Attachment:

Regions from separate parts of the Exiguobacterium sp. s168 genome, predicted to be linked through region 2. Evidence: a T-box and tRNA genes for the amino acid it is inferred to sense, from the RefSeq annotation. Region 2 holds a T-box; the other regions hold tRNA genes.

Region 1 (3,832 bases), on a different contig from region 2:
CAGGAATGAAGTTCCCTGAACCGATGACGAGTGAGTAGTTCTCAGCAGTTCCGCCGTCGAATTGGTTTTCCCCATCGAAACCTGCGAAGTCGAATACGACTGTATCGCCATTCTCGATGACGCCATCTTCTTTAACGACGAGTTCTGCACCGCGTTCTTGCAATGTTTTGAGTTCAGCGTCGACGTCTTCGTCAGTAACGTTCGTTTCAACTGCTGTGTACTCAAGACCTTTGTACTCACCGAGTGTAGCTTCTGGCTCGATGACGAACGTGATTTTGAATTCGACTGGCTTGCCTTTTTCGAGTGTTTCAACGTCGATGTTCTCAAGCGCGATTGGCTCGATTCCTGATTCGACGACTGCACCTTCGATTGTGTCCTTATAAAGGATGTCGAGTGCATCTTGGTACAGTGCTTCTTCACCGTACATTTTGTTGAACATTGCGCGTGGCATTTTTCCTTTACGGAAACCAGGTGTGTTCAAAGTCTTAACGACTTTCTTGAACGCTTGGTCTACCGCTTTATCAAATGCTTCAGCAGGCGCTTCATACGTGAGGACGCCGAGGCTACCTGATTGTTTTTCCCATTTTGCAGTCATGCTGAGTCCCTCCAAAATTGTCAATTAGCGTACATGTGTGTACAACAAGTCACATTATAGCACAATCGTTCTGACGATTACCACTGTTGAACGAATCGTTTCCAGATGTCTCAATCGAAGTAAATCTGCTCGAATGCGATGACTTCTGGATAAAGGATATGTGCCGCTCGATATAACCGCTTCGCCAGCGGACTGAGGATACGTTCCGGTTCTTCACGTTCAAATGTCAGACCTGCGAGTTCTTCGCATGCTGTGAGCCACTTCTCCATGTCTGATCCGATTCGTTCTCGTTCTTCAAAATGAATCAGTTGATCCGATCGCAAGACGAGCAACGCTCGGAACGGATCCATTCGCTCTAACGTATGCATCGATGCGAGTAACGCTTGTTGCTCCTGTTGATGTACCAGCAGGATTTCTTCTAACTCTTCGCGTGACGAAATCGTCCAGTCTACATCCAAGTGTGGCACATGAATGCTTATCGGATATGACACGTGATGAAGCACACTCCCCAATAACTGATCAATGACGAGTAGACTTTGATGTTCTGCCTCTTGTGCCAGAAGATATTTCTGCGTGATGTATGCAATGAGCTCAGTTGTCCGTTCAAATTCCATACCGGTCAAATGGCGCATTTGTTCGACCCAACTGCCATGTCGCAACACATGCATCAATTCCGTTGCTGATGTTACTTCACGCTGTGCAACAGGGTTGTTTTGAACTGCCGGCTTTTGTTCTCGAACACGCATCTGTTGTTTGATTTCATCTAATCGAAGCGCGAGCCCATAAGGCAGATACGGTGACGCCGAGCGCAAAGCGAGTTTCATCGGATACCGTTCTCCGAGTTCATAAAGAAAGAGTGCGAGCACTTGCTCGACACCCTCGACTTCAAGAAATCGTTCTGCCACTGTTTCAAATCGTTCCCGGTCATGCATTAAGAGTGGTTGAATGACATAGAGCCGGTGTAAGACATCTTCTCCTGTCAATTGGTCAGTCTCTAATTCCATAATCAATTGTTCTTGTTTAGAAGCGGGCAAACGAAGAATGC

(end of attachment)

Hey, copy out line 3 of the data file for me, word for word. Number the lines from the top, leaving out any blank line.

CAGGAATGAAGTTCCCTGAACCGATGACGAGTGAGTAGTTCTCAGCAGTTCCGCCGTCGAATTGGTTTTCCCCATCGAAACCTGCGAAGTCGAATACGACTGTATCGCCATTCTCGATGACGCCATCTTCTTTAACGACGAGTTCTGCACCGCGTTCTTGCAATGTTTTGAGTTCAGCGTCGACGTCTTCGTCAGTAACGTTCGTTTCAACTGCTGTGTACTCAAGACCTTTGTACTCACCGAGTGTAGCTTCTGGCTCGATGACGAACGTGATTTTGAATTCGACTGGCTTGCCTTTTTCGAGTGTTTCAACGTCGATGTTCTCAAGCGCGATTGGCTCGATTCCTGATTCGACGACTGCACCTTCGATTGTGTCCTTATAAAGGATGTCGAGTGCATCTTGGTACAGTGCTTCTTCACCGTACATTTTGTTGAACATTGCGCGTGGCATTTTTCCTTTACGGAAACCAGGTGTGTTCAAAGTCTTAACGACTTTCTTGAACGCTTGGTCTACCGCTTTATCAAATGCTTCAGCAGGCGCTTCATACGTGAGGACGCCGAGGCTACCTGATTGTTTTTCCCATTTTGCAGTCATGCTGAGTCCCTCCAAAATTGTCAATTAGCGTACATGTGTGTACAACAAGTCACATTATAGCACAATCGTTCTGACGATTACCACTGTTGAACGAATCGTTTCCAGATGTCTCAATCGAAGTAAATCTGCTCGAATGCGATGACTTCTGGATAAAGGATATGTGCCGCTCGATATAACCGCTTCGCCAGCGGACTGAGGATACGTTCCGGTTCTTCACGTTCAAATGTCAGACCTGCGAGTTCTTCGCATGCTGTGAGCCACTTCTCCATGTCTGATCCGATTCGTTCTCGTTCTTCAAAATGAATCAGTTGATCCGATCGCAAGACGAGCAACGCTCGGAACGGATCCATTCGCTCTAACGTATGCATCGATGCGAGTAACGCTTGTTGCTCCTGTTGATGTACCAGCAGGATTTCTTCTAACTCTTCGCGTGACGAAATCGTCCAGTCTACATCCAAGTGTGGCACATGAATGCTTATCGGATATGACACGTGATGAAGCACACTCCCCAATAACTGATCAATGACGAGTAGACTTTGATGTTCTGCCTCTTGTGCCAGAAGATATTTCTGCGTGATGTATGCAATGAGCTCAGTTGTCCGTTCAAATTCCATACCGGTCAAATGGCGCATTTGTTCGACCCAACTGCCATGTCGCAACACATGCATCAATTCCGTTGCTGATGTTACTTCACGCTGTGCAACAGGGTTGTTTTGAACTGCCGGCTTTTGTTCTCGAACACGCATCTGTTGTTTGATTTCATCTAATCGAAGCGCGAGCCCATAAGGCAGATACGGTGACGCCGAGCGCAAAGCGAGTTTCATCGGATACCGTTCTCCGAGTTCATAAAGAAAGAGTGCGAGCACTTGCTCGACACCCTCGACTTCAAGAAATCGTTCTGCCACTGTTTCAAATCGTTCCCGGTCATGCATTAAGAGTGGTTGAATGACATAGAGCCGGTGTAAGACATCTTCTCCTGTCAATTGGTCAGTCTCTAATTCCATAATCAATTGTTCTTGTTTAGAAGCGGGCAAACGAAGAATGC